Child poverty in Norway has tripled since 2001

OSLO Child povertyOslo. Photo: Cornelius Poppe / SCANPIX

Child poverty in Norway has tripled since 2001

Every fifth child, or about 18,500 of the country’s 98,000 children in poor families, lives in Oslo, shows research. The variations are large between the different districts.


The concentration of child poverty in certain districts in Oslo is significant both in number and proportion. This is stated in a report published by the Labour Research Institute (AFI) for the Child, Youth and Family Directorate (Bufdir).

The research report is based on showing that child poverty in Norway has tripled since 2001, and has a relatively high prevalence in the metropolitan areas. The variation is high between Oslo’s 92 districts, and Director Mari Trommald in Bufdir is concerned about the development.

– Child poverty is serious for the people concerned and society as a whole. We know that living in an area where many have poor living conditions, low income and low education, reducing children’s chances of life. There is little reason to believe that this is only an Oslo phenomenon, but here we need to acquire more knowledge, says Trommald in a press release.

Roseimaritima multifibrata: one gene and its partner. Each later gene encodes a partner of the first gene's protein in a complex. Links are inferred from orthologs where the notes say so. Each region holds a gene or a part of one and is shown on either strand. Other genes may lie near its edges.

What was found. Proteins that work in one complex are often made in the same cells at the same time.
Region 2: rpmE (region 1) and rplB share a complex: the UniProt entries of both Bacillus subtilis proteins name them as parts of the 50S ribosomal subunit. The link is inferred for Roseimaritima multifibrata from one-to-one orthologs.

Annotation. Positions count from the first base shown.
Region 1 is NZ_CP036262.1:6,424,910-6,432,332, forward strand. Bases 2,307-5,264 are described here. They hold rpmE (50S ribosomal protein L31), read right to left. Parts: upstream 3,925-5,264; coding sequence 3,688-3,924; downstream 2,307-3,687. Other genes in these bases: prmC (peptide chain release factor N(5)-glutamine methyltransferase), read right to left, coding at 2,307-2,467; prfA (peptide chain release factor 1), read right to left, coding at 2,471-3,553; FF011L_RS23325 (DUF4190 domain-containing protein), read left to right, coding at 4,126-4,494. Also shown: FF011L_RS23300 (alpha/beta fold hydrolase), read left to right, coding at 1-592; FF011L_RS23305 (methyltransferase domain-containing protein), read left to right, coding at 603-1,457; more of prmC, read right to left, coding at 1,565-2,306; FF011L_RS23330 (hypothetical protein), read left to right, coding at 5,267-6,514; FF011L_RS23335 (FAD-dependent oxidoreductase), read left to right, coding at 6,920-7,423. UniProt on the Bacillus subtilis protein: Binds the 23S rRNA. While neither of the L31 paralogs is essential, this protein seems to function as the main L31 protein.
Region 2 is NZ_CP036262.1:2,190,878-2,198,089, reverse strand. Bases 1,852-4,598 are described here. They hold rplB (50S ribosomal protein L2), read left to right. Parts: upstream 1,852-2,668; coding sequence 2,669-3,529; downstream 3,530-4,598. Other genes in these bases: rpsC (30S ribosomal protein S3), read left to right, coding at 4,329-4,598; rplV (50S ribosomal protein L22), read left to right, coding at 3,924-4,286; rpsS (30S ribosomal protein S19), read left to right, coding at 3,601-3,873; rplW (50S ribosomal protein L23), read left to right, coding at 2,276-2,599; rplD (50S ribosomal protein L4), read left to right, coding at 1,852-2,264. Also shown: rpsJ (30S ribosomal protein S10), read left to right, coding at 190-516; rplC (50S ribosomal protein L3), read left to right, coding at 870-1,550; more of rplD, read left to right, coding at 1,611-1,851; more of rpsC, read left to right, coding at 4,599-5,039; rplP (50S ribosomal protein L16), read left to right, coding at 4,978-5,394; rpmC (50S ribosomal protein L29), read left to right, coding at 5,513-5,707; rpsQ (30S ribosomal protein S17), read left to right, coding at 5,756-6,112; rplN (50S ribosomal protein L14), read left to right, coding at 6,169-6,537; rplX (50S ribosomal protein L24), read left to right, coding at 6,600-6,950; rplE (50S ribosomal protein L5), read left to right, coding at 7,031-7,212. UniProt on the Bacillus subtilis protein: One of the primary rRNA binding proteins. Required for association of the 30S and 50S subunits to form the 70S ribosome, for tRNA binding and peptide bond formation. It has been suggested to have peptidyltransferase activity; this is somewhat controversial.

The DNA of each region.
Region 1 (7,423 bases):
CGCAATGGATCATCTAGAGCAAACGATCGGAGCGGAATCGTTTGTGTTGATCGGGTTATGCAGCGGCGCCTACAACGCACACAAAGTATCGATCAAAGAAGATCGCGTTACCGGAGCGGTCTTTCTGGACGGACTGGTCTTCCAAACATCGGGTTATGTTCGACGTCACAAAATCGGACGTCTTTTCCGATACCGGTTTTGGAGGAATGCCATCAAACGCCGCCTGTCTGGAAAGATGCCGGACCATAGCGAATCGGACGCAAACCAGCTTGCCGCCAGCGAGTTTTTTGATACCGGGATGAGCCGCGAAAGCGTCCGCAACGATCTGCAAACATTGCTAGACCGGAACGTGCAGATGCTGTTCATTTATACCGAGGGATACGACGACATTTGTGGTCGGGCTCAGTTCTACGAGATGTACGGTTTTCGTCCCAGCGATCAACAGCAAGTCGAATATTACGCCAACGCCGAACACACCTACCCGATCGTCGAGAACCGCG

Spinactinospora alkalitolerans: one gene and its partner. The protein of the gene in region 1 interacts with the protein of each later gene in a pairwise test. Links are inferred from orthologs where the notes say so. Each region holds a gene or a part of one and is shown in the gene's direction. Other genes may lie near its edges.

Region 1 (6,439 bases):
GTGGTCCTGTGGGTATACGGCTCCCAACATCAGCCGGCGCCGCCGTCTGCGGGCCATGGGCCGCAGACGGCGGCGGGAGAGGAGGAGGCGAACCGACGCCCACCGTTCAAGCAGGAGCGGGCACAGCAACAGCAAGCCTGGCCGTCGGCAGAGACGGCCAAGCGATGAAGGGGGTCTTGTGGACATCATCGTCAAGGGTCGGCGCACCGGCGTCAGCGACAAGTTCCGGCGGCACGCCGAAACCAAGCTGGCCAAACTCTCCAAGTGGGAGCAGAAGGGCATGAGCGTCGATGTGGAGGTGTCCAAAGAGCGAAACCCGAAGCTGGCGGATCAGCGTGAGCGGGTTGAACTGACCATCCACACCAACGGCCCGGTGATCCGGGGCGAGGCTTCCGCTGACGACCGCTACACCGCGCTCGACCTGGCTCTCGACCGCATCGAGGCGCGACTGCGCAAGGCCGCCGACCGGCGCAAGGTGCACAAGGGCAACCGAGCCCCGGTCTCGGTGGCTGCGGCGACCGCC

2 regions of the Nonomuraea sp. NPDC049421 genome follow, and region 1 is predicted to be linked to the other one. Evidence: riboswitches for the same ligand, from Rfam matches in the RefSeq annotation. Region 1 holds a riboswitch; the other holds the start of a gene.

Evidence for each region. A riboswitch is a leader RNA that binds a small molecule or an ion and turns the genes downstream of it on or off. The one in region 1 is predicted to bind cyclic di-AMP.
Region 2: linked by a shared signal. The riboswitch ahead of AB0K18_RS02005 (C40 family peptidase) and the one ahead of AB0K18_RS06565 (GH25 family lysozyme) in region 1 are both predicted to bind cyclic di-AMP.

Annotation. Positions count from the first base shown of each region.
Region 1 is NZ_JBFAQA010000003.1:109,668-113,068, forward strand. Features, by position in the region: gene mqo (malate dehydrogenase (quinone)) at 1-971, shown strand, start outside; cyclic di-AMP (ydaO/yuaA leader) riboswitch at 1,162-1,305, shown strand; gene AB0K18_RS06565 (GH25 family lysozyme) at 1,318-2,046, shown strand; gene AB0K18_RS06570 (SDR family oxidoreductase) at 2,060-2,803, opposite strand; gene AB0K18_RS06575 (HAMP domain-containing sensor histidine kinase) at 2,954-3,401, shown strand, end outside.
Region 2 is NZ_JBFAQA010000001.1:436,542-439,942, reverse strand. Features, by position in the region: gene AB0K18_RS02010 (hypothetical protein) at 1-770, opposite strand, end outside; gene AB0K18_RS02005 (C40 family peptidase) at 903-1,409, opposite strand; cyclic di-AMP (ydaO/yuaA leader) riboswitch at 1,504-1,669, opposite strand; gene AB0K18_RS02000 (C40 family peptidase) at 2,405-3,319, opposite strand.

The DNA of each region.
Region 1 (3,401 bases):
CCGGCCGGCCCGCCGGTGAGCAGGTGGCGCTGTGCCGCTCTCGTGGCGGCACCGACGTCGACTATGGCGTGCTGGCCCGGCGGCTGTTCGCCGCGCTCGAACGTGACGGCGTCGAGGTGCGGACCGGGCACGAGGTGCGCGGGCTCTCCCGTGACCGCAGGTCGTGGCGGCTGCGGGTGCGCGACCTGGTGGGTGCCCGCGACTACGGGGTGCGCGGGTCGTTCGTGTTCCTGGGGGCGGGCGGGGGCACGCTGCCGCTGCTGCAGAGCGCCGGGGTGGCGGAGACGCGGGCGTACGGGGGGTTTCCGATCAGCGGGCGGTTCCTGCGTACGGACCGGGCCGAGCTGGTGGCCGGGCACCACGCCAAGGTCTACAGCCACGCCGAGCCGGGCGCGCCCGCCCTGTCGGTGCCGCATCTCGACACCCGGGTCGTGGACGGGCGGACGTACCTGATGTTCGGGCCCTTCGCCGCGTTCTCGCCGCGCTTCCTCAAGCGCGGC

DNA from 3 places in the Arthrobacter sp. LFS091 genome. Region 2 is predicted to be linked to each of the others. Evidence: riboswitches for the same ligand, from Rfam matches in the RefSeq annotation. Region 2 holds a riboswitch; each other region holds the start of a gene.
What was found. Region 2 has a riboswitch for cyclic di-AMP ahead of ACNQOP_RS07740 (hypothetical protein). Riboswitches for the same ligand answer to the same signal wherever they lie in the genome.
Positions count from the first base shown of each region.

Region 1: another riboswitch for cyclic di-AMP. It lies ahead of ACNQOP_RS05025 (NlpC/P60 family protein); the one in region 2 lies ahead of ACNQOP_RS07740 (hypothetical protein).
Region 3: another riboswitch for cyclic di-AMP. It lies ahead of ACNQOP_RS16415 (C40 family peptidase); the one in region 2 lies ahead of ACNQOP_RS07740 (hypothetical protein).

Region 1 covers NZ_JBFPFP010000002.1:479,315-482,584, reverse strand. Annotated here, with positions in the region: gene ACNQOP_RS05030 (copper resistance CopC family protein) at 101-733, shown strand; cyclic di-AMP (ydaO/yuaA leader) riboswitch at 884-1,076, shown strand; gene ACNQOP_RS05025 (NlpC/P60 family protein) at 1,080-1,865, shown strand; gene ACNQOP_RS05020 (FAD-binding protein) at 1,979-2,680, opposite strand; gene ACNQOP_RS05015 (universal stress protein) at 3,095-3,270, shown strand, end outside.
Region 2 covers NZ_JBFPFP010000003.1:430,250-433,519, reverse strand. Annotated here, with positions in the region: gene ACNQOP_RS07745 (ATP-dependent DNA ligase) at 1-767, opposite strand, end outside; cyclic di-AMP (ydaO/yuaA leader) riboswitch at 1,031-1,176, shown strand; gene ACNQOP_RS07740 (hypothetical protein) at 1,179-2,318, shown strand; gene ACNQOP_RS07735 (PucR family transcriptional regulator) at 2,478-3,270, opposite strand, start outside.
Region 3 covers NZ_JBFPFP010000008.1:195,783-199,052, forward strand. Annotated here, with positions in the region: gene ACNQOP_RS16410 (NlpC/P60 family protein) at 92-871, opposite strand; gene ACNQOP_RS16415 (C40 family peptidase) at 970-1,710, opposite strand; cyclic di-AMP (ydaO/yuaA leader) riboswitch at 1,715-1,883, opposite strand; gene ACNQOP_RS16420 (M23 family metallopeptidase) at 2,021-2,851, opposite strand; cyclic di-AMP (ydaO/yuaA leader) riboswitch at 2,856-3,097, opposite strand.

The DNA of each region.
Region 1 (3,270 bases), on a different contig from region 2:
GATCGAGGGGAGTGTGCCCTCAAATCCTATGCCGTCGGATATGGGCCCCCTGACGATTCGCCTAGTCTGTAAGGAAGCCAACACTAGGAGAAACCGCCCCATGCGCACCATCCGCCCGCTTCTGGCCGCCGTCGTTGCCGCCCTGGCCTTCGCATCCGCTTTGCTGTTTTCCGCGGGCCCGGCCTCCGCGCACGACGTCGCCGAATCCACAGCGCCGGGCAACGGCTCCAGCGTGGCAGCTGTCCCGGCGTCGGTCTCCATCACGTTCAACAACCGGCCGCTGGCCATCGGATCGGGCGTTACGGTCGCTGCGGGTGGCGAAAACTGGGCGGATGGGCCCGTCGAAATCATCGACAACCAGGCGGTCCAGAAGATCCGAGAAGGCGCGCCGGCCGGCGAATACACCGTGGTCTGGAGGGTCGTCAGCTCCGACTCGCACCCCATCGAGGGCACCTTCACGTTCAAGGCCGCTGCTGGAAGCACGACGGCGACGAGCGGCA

The report will be launched during Arendalsuka (The Arendal Week) Wednesday, August 16.

Target the resources

Minister of Children and Equality, Solveig Horne (Frp), says to NTB that she is pleased that she has recently received several reports on child poverty. It contributes to increased knowledge, says the minister.

“It allows the state and municipalities to more accurately target resources to help the families who need it,” says Horne.

“Much of the increase in the number of children growing up in low-income families is due to immigration, according to Statistics Norway,” says Horne. According to the minister, more than half of the children come from families with immigrant backgrounds.

Parents working is the most important way to prevent children from growing up in poverty, says Horne. Horne also mentions targeted measures against child poverty, which the Government and the collaborating parties have focused on, including an increase in the National Grant Scheme against Child Poverty.


Kari Elisabeth Kaski, first candidate in Oslo and party secretary of the Socialist Party (SV), believes child poverty should be one of the main issues in the autumn’s election.

“It is not enough to blame immigration, when we know that child poverty has increased even if you take away immigration. The fact that more children grow up in poverty must be a major issue in the parliamentary elections, because we must ensure that all children get an equally good start in life, regardless of where they or their parents come from,” says Kaski to NTB.

Kaski says it is unacceptable that so many children grow up in poor families in Oslo. In addition to work, she believes an increase in child benefit should be a measure to help reduce poverty.



© NTB Scanpix / Norway Today